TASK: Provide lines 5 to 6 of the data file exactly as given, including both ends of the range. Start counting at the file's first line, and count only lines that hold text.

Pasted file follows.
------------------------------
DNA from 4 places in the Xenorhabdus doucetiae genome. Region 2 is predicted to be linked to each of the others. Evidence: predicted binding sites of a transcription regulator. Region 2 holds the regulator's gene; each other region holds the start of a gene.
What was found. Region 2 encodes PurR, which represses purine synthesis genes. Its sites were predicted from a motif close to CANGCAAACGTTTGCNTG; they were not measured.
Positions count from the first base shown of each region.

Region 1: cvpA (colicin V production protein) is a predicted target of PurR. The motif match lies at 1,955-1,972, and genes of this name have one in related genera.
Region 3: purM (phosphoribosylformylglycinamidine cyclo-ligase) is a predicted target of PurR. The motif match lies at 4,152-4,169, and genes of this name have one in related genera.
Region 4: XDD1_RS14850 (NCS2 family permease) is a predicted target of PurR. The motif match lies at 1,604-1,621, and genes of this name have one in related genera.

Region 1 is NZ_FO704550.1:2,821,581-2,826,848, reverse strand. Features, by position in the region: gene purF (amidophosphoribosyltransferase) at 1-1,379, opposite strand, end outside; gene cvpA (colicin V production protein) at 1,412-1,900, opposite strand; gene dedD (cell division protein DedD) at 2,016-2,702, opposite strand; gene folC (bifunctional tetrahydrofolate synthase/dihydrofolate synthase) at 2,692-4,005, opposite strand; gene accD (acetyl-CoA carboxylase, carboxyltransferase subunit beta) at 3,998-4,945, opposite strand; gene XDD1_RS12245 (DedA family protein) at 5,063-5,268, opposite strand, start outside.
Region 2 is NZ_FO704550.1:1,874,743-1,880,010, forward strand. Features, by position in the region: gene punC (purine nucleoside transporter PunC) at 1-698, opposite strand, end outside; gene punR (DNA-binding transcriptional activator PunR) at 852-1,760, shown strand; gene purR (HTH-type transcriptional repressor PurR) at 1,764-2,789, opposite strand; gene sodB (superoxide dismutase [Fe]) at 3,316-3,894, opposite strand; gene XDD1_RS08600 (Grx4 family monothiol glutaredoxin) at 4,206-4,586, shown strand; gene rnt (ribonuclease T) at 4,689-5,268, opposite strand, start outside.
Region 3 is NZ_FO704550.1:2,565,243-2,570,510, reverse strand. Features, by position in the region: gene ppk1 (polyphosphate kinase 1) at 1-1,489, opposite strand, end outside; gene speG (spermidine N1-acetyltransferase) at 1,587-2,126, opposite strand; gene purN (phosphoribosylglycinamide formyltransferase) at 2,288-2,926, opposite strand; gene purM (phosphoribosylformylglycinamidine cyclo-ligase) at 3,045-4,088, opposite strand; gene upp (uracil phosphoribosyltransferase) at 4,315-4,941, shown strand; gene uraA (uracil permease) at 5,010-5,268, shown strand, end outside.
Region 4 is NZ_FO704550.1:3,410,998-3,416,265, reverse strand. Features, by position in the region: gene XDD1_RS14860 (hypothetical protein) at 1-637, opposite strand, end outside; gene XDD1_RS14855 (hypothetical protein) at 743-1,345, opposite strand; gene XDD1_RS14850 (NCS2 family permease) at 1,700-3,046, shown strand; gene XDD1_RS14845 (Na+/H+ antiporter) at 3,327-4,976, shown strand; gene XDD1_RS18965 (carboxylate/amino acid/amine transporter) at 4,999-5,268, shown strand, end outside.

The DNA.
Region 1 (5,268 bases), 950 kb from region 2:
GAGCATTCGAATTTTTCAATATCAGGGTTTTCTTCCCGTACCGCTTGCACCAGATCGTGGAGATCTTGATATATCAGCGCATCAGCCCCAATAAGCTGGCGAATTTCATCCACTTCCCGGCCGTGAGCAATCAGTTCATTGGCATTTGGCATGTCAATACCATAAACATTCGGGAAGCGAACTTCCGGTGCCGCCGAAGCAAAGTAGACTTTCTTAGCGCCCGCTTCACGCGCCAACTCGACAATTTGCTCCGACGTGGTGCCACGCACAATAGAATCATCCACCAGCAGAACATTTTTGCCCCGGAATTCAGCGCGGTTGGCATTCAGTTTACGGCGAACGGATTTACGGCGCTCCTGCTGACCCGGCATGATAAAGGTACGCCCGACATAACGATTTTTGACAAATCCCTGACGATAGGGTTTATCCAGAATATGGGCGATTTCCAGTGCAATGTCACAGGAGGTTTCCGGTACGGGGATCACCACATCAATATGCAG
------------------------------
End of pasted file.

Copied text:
Region 3: purM (phosphoribosylformylglycinamidine cyclo-ligase) is a predicted target of PurR. The motif match lies at 4,152-4,169, and genes of this name have one in related genera.
Region 4: XDD1_RS14850 (NCS2 family permease) is a predicted target of PurR. The motif match lies at 1,604-1,621, and genes of this name have one in related genera.